Comprising a major portion of the historic Jefferson Highway in the Baton Rouge region, and bearing that name for most of its route, LA 73 carves a broad arc with both of its origin points on the banks of the Mississippi River. In Ascension Parish it is largely a two lane but increasingly busy rural and semi-rural road, passing through the communities of Geismar, Dutchtown, Prairieville, and Hope Villa.

Crossing Bayou Manchac into East Baton Rouge Parish, LA 73 parallels US 61/Airline Highway through that parish’s southern stretches through land that alternates between wooded and newly developed. At Tiger Bend Road it enters the urbanized area for good and gains multilane status. After a short multiplex with Airline Highway (on a section where Airline Hwy. was constructed directly adjacent to the old Jefferson Hwy.), LA 73 splits northwestward at the legendary and traffic headache-inducing Nesser “Y” and becomes a suburban arterial, passing through some of Baton Rouge’s priciest neighborhoods. The new Towne Center at Cedar Lodge now occupies the wedge of land between Jefferson Highway and Corporate Blvd.

At Government Street the Jefferson Highway name ends, but the LA 73 designation continues, turning left and moseying through inner BR as a busy urban arterial. Passing under I-110, Government Street enters the Beauregard Town neighborhood for its final few blocks. The designation ends at the intersection of St. Phillip Street at LA 30, about one block from the waterfront and adjacent to the BR River Center.

LA 73 merits its own history section, since the route is just fairly dripping with it. The original road extending southeastward from Baton Rouge originated at the present intersection of Government Street and South Acadian Thruway. Angling south from there along current South Acadian Thruway, the road was known as Clay Cut Road (the modern Clay Cut Road in Capital Heights comprising an integral part of that thoroughfare), becoming Hope Villa Road south of the modern Tiger Bend Road/Jefferson Highway intersection. With the rise of the auto trails in the 1910s, this highway became a segment of the much longer Jefferson Highway which extended from New Orleans to Winnipeg. The Jefferson Highway throughout Louisiana received its first route designation - the original LA 1 - in 1921.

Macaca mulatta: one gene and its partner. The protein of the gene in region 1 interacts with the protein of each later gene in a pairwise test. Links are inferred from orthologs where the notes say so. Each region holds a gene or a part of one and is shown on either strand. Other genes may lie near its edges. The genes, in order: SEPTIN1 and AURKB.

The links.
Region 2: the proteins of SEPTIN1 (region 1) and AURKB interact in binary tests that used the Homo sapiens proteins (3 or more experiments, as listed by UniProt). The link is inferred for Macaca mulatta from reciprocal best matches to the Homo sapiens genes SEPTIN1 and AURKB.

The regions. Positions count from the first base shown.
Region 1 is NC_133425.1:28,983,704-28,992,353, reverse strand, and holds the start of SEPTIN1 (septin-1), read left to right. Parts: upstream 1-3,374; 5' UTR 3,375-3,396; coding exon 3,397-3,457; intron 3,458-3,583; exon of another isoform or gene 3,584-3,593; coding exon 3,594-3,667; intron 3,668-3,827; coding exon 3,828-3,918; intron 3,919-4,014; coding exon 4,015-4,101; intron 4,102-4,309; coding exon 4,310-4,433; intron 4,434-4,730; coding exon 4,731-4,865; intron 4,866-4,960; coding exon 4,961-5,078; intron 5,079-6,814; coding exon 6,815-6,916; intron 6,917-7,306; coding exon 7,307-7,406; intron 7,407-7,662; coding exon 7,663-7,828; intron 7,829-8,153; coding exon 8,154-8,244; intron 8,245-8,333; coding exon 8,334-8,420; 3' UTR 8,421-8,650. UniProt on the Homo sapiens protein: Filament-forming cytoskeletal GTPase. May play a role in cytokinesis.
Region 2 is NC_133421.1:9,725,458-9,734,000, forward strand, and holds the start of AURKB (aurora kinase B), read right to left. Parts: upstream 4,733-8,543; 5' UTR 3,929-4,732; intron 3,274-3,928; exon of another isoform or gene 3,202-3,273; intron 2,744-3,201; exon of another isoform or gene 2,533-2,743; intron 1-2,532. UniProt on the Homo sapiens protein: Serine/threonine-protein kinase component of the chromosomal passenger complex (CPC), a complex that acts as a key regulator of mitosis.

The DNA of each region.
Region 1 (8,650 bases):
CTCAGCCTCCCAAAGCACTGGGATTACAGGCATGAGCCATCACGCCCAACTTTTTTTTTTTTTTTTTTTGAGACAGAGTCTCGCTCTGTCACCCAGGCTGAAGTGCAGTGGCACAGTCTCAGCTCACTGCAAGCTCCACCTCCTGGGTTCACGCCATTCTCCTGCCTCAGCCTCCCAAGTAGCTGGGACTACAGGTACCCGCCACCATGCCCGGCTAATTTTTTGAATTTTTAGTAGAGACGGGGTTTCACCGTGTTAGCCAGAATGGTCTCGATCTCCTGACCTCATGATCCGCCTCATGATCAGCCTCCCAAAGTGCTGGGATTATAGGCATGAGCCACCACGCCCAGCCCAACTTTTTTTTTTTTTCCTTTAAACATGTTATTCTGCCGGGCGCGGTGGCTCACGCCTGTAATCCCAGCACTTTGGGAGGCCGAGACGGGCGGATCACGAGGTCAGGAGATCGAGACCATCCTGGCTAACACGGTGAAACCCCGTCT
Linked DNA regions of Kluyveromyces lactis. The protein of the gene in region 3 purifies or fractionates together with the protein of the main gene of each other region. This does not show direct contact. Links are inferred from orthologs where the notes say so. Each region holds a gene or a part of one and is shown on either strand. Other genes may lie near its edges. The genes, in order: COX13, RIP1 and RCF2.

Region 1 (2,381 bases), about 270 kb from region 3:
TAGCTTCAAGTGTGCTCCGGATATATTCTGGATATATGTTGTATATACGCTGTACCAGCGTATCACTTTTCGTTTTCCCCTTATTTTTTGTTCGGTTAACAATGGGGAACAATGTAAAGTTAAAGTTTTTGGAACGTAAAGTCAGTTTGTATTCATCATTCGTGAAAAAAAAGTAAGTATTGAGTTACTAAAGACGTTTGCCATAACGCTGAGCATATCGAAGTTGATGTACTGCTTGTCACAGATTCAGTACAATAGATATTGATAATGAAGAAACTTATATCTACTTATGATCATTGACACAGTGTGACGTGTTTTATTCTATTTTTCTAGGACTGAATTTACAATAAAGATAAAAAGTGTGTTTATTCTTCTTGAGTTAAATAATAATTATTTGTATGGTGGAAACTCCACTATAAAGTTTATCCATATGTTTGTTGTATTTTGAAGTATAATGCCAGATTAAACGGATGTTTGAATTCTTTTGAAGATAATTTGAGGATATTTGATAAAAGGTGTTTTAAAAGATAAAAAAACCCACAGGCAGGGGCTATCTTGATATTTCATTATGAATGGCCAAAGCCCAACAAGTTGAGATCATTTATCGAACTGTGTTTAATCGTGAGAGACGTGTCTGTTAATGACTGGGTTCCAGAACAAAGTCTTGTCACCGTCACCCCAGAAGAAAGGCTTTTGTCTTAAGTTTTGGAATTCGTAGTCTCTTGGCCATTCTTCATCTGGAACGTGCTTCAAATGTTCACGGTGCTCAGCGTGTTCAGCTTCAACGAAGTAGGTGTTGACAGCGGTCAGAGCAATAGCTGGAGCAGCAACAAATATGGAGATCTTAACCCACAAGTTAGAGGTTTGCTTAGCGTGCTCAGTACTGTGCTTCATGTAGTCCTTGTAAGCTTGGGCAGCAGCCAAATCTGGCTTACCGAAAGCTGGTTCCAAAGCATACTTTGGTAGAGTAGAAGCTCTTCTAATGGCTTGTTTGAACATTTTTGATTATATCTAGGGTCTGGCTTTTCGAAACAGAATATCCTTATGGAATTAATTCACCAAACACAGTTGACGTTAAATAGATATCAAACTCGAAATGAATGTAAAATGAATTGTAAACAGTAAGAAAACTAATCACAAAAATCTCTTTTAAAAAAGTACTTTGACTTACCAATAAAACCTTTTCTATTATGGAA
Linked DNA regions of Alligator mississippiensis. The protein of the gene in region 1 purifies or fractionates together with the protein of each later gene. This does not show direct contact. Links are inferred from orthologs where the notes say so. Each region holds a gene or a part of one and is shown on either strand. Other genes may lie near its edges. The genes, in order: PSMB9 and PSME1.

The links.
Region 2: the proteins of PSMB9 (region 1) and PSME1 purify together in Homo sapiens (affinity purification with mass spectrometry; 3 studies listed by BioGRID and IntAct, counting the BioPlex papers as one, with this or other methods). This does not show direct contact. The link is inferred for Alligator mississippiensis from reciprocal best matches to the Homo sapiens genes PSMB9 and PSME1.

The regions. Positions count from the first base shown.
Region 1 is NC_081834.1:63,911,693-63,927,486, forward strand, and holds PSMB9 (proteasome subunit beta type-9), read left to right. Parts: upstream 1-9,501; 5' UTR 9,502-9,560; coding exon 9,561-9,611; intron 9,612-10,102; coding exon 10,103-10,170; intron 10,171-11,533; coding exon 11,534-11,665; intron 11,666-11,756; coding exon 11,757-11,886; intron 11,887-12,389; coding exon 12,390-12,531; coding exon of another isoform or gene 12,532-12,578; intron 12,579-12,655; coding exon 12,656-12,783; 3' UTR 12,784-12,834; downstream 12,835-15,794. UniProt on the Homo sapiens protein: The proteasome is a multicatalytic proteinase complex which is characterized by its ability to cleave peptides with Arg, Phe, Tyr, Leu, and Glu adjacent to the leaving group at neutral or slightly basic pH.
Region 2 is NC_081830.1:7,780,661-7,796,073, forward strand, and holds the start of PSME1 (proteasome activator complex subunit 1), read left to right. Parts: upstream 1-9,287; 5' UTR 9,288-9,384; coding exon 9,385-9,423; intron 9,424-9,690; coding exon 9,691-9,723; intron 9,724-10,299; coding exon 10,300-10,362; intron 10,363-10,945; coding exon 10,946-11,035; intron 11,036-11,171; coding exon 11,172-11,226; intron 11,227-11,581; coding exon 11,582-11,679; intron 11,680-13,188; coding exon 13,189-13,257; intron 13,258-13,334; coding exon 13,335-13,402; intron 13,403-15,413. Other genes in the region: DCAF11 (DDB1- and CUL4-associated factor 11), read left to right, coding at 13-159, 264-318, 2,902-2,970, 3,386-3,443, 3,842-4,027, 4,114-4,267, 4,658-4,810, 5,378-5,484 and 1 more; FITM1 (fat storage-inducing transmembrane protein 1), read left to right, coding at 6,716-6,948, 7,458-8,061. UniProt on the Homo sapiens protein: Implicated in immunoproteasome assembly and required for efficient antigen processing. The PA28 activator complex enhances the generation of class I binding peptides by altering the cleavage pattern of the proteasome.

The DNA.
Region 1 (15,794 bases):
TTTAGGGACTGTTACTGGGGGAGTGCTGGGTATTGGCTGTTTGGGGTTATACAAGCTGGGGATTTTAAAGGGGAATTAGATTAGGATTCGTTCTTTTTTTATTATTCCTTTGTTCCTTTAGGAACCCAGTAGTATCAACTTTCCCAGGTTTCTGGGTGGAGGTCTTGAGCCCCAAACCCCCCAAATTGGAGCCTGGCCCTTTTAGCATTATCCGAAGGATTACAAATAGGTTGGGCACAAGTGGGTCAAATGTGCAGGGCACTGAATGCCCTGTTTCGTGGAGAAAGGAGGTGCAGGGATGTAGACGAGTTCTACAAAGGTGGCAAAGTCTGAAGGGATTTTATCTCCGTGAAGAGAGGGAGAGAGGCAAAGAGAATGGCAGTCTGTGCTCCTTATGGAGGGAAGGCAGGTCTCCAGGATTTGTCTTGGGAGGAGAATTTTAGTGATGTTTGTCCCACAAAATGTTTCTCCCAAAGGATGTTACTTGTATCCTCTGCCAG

In 1926 this roadway was incorporated into the national routing of US 61. From the Old Hammond Highway (present LA 426) junction westward it also comprised the then-westernmost segment of US 190 into the city of Baton Rouge. (US 190 was extended westward to Texas in the middle 1930s, via the old Baton Rouge-Port Allen Ferry.) Later additions included US 65 (ca. 1931).

When the Airline Highway (original state designation: LA 1500) was constructed in the early 1930s, its original extent was from Prairieville to Kenner, and so US 61/65 was removed from current LA 73 south of the modern US 61/LA 73 junction, leaving LA 1 alone on that segment. In 1940-41 the Airline Highway bypass route was constructed around Baton Rouge. Its extent ranged from the modern US 190/LA 415 junction in Lobdell to the Nesser “Y” junction and included the construction of what is now known as the “old” Mississippi River bridge. This did not eliminate US 61/65 from the original through town route, since the Airline bypass was designated as Bypass US 61/65/190 until around 1960. However, US 190 was removed to the Florida Blvd. extension (comprising Florida east of Foster Drive) which was constructed at the same time. Later the two segments of Airline Hwy. were connected through southern EBR Parish, and US 61/65 was routed along it, again leaving LA 1 on the original road.